The brainchild of Steven Rattner, a co-founder of the leveraged finance company Donaldson Lufkin & Jenrette, the JustOne Golf is at the PGA Merchandise Show marketing a means by which golfers will have the opportunity to place a wager on a par 3, with an opportunity to win anything from $20 to $1 million.
"We install a Teeosk on a par 3 on the golf course, along with high definition cameras," principal Tom Lynch said. "It enables the golfer on that par 3 to play a variety of golf games. It could be a pure impulse play. They walk up to the tee and touch the screen, enter their registration and put their credit card in. They can play for as little as $5 or play for amounts above $5.
"Let's say you want to play for $10. You Immediately get a free drink in the clubhouse. it also enables you play our flagstick game. If you hit it within the [length of the] flagstick, you lay the flagstick down and the cameras record that you've done it, and you get a coupon in the pro shop for a $20 credit."
If you play the hole-in-one-game for $10, the payout for an ace is $40,000. "This enables the course to have this every day," Lynch said.
It does not violate any state's gambling laws, Lynch said. "We've done a lot of legal research. This is a game of skill. It's not a game of chance."
The high-definition cameras are similar to those used by Homeland Security and crime protection, Lynch said. Each time, a golfer makes a play, the hole is monitored at a OneGolf facility and the action is taped.
JustOne Golf does not offer the $1 million hole-in-one prize yet, but it is in the plans. The cost to play for $1 million will be $250.
By John Strege
ORLANDO -- The PGA Merchandise Show features a section called Inventors' Spotlight, where new ideas, good or bad, bizarre and interesting, are introduced. A product that seemed to be garnering more attention than others was the Golf Bike, a bicycle designed to carry clubs and be used as an alternative to walking the course or using a cart.
"We're a bike company, but we also do golf swing aids and we're also golfers," Roger Hawkes of Higher Ground Bicycle Company, said. " We combined what we do for a living in the cycling world along with our passion for golf.
"It's low impact to the course. Obviously, it's going to add fitness and speed of play. When we use it it's about an hour for nine holes."
The Golf Bike has been used on a testing basis at Killearn Country Club in Tallahassee, Fla. The Higher Ground Bicycle Company manufactures the bikes.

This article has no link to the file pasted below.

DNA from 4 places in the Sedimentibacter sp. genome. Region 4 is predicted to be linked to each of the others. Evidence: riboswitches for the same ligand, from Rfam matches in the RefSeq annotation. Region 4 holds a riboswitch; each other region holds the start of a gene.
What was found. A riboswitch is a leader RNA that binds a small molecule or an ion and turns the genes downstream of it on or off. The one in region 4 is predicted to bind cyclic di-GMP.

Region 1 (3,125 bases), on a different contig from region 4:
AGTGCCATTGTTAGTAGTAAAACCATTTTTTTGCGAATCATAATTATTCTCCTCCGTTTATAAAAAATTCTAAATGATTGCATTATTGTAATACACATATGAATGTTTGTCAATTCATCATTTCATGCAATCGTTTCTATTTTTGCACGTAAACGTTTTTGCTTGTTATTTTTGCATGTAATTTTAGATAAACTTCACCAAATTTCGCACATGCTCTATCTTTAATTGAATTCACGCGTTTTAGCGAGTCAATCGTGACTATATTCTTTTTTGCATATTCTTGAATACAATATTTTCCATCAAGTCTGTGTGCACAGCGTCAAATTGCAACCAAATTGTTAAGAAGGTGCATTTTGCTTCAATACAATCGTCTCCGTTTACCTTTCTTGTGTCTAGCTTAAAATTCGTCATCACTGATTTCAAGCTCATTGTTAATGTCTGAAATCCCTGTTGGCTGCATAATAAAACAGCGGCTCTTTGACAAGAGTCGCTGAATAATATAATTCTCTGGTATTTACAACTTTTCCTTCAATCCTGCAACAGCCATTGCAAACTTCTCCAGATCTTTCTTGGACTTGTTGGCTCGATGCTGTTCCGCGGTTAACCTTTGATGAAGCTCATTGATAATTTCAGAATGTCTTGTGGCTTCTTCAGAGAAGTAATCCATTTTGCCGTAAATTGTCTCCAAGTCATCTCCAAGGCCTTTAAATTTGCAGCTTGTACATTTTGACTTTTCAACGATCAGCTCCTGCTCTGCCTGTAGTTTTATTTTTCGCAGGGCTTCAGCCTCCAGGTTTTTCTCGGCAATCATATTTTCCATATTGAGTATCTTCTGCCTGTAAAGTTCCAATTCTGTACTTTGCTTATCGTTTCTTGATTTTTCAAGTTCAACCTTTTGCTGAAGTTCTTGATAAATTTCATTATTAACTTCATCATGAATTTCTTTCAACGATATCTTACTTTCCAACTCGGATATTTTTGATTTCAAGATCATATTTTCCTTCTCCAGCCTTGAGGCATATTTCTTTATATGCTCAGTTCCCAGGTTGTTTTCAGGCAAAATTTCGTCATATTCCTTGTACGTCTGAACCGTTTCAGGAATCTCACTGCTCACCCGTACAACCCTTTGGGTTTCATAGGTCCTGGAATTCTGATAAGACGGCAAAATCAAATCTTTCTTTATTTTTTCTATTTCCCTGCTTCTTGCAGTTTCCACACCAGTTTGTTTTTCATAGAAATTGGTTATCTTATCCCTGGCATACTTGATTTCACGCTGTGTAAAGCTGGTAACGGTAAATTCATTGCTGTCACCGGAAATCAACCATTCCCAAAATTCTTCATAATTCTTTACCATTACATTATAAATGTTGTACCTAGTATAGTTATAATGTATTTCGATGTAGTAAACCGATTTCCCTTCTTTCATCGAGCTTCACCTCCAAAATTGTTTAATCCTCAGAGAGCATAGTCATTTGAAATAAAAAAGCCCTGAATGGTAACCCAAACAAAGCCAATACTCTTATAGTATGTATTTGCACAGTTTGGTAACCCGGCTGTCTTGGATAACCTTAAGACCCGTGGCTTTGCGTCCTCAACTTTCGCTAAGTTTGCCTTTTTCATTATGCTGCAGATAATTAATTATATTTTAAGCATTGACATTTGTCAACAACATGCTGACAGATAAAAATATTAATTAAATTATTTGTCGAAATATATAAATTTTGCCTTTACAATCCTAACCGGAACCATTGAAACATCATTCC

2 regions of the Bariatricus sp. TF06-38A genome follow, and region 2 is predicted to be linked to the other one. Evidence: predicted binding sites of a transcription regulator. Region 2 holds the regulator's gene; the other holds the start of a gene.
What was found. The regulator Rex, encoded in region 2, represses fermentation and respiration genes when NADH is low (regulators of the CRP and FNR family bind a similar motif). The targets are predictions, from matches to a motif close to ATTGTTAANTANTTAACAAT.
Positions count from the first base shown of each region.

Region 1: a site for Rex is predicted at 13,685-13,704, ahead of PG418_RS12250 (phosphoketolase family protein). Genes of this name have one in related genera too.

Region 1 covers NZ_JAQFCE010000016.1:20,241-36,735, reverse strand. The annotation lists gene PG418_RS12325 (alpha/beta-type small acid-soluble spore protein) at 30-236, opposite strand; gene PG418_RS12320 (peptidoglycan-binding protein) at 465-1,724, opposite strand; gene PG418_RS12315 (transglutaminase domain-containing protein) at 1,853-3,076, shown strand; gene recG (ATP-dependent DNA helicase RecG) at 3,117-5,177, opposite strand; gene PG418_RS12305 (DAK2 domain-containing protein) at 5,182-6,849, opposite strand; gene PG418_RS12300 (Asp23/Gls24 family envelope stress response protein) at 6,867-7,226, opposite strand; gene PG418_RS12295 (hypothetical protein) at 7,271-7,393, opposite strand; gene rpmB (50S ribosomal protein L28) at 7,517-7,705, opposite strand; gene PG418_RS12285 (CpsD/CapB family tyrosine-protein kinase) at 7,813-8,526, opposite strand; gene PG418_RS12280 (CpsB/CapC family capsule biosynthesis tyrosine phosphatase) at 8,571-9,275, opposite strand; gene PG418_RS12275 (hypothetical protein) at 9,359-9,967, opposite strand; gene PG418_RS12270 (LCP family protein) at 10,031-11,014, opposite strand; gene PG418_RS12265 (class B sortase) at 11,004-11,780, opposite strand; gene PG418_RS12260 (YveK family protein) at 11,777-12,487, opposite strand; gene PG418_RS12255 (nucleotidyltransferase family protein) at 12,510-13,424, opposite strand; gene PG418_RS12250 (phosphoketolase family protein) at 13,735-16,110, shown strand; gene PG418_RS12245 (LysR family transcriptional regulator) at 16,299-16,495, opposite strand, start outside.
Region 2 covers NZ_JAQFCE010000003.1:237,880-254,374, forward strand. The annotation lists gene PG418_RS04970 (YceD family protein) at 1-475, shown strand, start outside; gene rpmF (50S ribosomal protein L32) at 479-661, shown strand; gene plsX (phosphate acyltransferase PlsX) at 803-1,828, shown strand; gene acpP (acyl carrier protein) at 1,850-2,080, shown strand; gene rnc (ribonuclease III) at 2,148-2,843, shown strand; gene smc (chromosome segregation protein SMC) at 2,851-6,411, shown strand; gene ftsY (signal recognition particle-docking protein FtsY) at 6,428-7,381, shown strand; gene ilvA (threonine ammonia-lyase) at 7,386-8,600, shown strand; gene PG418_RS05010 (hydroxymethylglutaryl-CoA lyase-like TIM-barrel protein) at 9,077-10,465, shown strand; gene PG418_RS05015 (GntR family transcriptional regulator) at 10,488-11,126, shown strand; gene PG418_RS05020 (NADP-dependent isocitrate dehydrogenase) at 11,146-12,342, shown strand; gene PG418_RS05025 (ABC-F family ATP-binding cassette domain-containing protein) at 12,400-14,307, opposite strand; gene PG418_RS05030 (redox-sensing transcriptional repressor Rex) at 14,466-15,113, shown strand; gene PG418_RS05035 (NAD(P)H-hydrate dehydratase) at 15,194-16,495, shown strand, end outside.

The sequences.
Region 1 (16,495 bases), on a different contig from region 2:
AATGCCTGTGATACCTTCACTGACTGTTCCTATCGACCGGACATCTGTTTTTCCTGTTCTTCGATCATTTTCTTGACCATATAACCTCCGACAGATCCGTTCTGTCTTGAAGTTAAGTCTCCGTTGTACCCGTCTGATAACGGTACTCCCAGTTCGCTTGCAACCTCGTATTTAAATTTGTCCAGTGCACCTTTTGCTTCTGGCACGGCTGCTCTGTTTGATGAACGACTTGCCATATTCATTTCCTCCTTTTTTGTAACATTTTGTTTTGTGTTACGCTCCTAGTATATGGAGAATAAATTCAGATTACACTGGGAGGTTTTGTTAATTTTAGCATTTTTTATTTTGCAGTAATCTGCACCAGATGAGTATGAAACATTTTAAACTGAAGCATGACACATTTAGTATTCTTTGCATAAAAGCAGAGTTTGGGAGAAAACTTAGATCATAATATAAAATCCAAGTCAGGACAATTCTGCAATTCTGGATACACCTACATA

"To ride a bike it has to be functional, it has to be balanced," Hawkes said. "It's based on a format that we've used as an offroad bike. The wheels are designed to be low impact on the course. The gearing has been designed to be functional on varied terrain. The balalnce of how the bike rides, how the rack is set up, all that works together.
"It would be ideal for somebody who lives on the course and ideal for the courses themselves to have a fleet for people to use. We've gotten a lot of good response from courses here today looking at the product. Our goal maybe is to be at the show next year with a model that will retail between $700 and $800, very similar to where an off road bike should be."
By John Strege
ORLANDO -- Fred Daly won the British Open in 1947, won the British Matchplay Championship three times, played on four Ryder Cup teams and designed and developed his own equipment under the name Fred Daly Golf.
Today, his son Robin Daly operates Fred Daly Golf and he is at the PGA Merchandise Show here, introducing his putter line to a U.S. audience for the first time. It's called the Peanut Putter.
Robin has removed weight from the top and bottom of the putter in the hitting area, hence the resultant shape of a peanut. But there is a utility in having done so, even beyond allowing the weight to be distributed to the perimters. It gives the putter a platform on which to set on the ground, what is called the Repeatable Anchor System.
"The club sets down right every time," Daly said. "It's a very simple idea. A lot of amateurs, a lot of pros, too, whenever their game goes off a little bit -- hands too high, too low -- this just keeps you in the same position."
Steve Webster, a winner of two European Tour events, has been using the Peanut Putter in Europe. It has been available there for five years, but is new to the U.S.
By John Strege
Rangefinders continue to evolve, even in packages already small and functional, like those worn on the wrist in the manner of a wristwatch. Garmin Golf joined that fray with its Approach S1 and now has improved upon it with the Approach S2.